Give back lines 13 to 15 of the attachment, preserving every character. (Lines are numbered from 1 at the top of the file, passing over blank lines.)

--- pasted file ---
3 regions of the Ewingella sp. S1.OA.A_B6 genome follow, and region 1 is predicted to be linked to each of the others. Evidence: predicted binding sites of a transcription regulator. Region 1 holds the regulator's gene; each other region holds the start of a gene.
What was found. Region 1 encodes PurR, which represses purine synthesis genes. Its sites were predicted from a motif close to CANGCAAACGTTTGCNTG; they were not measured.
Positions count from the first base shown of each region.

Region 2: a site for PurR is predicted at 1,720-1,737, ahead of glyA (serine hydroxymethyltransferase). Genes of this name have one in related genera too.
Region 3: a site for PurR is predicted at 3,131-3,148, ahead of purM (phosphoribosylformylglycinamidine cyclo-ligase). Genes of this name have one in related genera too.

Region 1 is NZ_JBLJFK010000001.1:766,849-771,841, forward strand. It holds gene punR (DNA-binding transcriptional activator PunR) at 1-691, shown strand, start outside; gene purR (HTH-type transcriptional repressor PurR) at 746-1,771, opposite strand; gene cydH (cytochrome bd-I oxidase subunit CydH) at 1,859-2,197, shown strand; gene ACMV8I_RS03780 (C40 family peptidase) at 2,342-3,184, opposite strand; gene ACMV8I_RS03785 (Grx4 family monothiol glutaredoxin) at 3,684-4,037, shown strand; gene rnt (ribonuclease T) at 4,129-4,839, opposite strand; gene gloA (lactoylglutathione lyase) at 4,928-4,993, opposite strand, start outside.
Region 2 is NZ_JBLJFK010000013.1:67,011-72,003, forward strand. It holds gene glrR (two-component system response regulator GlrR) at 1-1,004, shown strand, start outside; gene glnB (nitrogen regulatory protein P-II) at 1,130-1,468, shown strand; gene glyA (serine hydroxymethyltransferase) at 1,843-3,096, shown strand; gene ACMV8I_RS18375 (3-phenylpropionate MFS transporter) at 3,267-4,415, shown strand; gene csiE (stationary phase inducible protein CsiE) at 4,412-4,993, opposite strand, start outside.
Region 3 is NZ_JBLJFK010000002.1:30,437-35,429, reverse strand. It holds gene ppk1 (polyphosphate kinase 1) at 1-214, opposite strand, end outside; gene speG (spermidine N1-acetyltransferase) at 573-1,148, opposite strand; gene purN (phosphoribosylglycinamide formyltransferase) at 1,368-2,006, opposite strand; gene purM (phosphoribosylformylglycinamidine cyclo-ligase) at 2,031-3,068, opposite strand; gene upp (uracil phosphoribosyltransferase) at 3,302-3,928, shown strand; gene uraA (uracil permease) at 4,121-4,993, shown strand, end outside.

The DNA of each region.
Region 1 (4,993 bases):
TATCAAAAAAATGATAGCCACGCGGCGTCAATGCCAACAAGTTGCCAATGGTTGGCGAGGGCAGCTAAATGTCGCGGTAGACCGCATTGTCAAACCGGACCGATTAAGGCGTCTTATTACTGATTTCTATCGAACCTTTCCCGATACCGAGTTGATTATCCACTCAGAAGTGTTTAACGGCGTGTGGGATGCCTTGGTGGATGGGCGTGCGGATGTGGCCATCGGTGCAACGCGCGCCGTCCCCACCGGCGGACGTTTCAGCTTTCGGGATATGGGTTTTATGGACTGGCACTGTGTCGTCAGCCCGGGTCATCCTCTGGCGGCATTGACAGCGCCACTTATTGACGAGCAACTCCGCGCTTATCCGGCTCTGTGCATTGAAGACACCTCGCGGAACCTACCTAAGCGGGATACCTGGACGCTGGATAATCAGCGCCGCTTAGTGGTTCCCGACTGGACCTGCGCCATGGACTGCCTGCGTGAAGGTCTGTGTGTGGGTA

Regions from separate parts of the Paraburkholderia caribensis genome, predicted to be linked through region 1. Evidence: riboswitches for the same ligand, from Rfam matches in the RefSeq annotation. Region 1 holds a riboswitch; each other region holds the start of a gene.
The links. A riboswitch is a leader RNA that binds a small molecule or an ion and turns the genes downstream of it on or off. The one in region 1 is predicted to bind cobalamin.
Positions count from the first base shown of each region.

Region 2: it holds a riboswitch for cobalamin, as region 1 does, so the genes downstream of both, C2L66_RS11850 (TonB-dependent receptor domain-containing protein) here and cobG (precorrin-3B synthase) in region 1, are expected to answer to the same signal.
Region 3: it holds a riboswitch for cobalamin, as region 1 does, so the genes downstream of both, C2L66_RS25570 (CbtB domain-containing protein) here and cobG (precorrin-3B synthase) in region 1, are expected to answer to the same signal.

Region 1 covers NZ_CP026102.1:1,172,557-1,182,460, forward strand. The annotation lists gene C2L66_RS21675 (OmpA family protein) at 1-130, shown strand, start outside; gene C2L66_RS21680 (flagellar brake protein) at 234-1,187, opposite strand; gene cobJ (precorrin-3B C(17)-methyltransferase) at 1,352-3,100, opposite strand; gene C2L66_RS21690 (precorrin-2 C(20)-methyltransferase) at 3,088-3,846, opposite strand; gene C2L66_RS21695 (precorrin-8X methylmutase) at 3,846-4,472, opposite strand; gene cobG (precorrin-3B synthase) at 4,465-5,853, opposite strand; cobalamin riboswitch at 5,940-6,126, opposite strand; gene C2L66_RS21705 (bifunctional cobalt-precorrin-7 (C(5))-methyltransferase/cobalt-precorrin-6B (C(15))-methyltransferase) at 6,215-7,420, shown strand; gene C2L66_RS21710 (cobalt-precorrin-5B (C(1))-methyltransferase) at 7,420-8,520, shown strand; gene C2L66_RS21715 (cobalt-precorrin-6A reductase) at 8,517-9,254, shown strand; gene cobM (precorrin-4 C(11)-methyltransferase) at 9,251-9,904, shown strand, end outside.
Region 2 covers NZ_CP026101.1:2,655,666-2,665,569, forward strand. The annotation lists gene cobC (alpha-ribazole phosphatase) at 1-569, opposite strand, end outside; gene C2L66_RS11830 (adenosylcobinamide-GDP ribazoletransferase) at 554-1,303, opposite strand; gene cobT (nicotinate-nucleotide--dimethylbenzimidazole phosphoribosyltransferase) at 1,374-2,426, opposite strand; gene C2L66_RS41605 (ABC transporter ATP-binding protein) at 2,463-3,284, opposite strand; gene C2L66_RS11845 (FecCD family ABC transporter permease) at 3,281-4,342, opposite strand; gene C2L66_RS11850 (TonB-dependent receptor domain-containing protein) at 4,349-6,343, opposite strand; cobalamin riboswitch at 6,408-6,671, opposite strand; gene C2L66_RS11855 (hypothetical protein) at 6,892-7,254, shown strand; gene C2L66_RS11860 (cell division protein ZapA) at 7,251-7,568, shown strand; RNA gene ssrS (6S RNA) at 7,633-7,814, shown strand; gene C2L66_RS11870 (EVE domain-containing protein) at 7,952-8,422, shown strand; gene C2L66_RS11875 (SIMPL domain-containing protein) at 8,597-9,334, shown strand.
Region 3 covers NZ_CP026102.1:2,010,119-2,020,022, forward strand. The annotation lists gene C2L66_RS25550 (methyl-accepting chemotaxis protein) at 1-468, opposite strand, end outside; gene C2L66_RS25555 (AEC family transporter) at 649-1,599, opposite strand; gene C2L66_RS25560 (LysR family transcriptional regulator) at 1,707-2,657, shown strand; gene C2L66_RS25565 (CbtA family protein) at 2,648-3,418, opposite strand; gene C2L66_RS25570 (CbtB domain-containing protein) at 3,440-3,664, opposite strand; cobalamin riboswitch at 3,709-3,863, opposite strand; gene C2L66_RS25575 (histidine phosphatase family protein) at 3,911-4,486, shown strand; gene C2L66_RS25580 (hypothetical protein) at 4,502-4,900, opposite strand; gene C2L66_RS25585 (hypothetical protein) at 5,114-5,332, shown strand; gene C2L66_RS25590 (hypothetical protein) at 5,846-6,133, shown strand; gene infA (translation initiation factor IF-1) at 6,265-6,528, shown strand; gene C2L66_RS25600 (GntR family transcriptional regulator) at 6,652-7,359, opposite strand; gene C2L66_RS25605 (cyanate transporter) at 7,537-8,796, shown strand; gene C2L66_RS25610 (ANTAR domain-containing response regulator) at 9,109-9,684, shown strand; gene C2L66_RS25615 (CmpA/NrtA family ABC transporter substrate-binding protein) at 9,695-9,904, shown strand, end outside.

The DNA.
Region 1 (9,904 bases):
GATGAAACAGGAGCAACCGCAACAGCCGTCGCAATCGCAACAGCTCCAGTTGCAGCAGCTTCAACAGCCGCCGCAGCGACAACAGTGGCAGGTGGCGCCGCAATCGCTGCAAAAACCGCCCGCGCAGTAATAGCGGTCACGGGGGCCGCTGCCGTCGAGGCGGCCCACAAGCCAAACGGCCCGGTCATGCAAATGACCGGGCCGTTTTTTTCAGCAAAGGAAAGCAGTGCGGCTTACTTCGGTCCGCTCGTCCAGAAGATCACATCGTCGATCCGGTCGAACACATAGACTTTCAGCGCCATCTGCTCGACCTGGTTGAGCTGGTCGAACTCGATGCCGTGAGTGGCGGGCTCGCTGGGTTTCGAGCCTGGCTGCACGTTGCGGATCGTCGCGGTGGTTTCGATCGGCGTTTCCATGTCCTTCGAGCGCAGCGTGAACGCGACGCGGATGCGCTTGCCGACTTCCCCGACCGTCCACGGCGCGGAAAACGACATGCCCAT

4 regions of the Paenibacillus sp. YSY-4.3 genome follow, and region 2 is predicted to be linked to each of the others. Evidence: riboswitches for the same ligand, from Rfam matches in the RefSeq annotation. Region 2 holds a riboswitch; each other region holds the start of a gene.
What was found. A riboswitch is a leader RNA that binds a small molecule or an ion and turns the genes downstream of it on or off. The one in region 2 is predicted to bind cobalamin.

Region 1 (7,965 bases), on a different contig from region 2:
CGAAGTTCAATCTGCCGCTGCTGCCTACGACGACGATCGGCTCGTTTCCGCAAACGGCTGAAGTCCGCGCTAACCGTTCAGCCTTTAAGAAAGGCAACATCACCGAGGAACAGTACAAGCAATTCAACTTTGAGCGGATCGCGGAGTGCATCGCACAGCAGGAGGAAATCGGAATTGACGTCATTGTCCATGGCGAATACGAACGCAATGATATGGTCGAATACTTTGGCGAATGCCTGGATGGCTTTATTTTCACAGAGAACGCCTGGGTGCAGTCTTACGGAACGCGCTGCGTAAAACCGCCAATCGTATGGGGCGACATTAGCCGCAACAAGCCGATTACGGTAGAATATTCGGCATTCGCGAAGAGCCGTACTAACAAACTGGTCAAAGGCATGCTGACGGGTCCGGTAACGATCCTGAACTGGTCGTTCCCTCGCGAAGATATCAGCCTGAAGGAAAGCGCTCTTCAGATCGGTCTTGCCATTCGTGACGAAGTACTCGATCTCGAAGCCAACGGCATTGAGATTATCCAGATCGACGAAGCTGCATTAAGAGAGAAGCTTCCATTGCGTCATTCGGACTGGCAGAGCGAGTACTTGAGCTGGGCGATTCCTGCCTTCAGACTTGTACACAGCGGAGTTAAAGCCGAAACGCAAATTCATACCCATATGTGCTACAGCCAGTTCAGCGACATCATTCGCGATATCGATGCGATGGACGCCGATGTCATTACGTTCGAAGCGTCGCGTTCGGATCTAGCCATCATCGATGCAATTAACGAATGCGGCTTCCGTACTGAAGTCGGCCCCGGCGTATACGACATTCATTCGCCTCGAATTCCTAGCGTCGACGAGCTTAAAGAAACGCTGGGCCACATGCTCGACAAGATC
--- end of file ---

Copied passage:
The links. A riboswitch is a leader RNA that binds a small molecule or an ion and turns the genes downstream of it on or off. The one in region 1 is predicted to bind cobalamin.
Positions count from the first base shown of each region.

Region 2: it holds a riboswitch for cobalamin, as region 1 does, so the genes downstream of both, C2L66_RS11850 (TonB-dependent receptor domain-containing protein) here and cobG (precorrin-3B synthase) in region 1, are expected to answer to the same signal.